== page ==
Definition of bumblebee in English:

bumblebee

noun

  • A large hairy bee with a loud hum, living in small colonies in holes underground.

    • ‘It lunges at anything small enough to eat that passes in front of its nose, mostly grasshoppers, but also bumblebees, moths, and sometimes its own young.’
    • ‘Skippers, bumblebees and hummingbirds know which garden they prefer: They'll flock to a yard full of colorful, nectar-rich flowers.’
    • ‘Both species bloom during mid summer to early fall, and are pollinated by either hummingbirds (L. cardinalis) or bumblebees (L. siphilitica).’
    • ‘There were more cries, and then a faint sound like a bumblebee, but lower, and growing louder as if approaching.’
    • ‘The mites don't affect other bee pollinators, such as bumblebees and leaf-cutting bees.’
    • ‘The harmonic radar has been used before to track the flights of bumblebees and honeybees.’
    • ‘A restaurant's courtyard in Oaxaca is covered with a lavender-flowering vine, attracting bumblebees and small birds.’
    • ‘Enclosing bumblebees permits us to control the pollen parent, as well as the female parent.’
    • ‘Flowers are pollinated mainly by an anthophorid bee, Ptilothrix bombiformis Cresson, and by a bumblebee, Bombus pennsylvanicus DeGeer.’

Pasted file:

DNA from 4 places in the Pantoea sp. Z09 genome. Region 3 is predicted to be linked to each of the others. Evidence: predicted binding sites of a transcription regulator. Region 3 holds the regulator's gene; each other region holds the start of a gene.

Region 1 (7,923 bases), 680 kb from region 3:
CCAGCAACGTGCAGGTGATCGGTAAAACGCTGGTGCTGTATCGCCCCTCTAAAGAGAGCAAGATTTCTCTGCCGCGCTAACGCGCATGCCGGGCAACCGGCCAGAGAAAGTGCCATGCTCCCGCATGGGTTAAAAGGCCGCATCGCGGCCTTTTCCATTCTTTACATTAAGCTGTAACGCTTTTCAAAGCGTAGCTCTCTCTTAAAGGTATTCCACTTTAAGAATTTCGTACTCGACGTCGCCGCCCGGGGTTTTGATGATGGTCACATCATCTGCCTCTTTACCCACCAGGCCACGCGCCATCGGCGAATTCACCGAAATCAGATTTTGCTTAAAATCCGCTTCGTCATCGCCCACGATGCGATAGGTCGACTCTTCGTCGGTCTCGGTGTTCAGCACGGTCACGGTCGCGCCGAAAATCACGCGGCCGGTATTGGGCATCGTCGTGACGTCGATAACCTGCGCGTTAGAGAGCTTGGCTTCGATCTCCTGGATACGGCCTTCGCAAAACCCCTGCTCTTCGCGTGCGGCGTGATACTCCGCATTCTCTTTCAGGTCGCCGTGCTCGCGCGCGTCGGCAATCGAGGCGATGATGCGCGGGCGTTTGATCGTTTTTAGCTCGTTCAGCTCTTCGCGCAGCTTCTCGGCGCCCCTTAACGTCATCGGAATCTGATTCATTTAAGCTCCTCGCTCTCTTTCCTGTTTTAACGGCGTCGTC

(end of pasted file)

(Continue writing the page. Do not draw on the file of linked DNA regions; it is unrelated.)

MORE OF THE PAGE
• ‘Unlike honeybees, however, bumblebees do not leave their stings behind.’
    • ‘An abundance of parasites, such as viruses, bacteria, fungi, nematodes, tapeworms, and the larvae of flies, wasps, and moths, are known to infect bumblebees.’
    • ‘Black flies, wasps, and bumblebees may be the bane of backyard barbecues, but their keen ability to navigate from potato chip to hamburger to bare arm is the inspiration for a host of robots that may soon be hailed as international heroes.’
    • ‘Then they waited to see which shape - hypertubular or flared - was more attractive to bumblebees and ants.’
    • ‘Considering that until relatively recently there was no explanation for the flight of the humble bumblebee, this research will greatly expand our understanding of small-scale aerodynamics.’
    • ‘We've had early sightings of bumblebees in people's gardens because they are no longer hibernating throughout the winter.’
    • ‘Mature plants of A.fistulosum (‘Welsh’ onion) flower in spring, attracting myriads of bumblebees and other pollinating insects.’
    • ‘Orchids there use their purplish pink flowers and strong scent to dupe queen bumblebees (the orchids' main pollinators in Sweden) into thinking the plants harbor nectar.’
    • ‘There were just tons of bumblebees out there this spring, when the honeybees were in the hives because it was too cold.’
    • ‘Everything in this country - daffodils, primroses, almond trees, bumblebees, nesting birds - is a month ahead of schedule.’
    • ‘They were flying around the trees and occasionally landing on the grass, apparently not to visit the clover flowers as the bumblebees do but just to wander about before flying off.’

Pronunciation:

bumblebee

/ˈbəmbəlˌbē/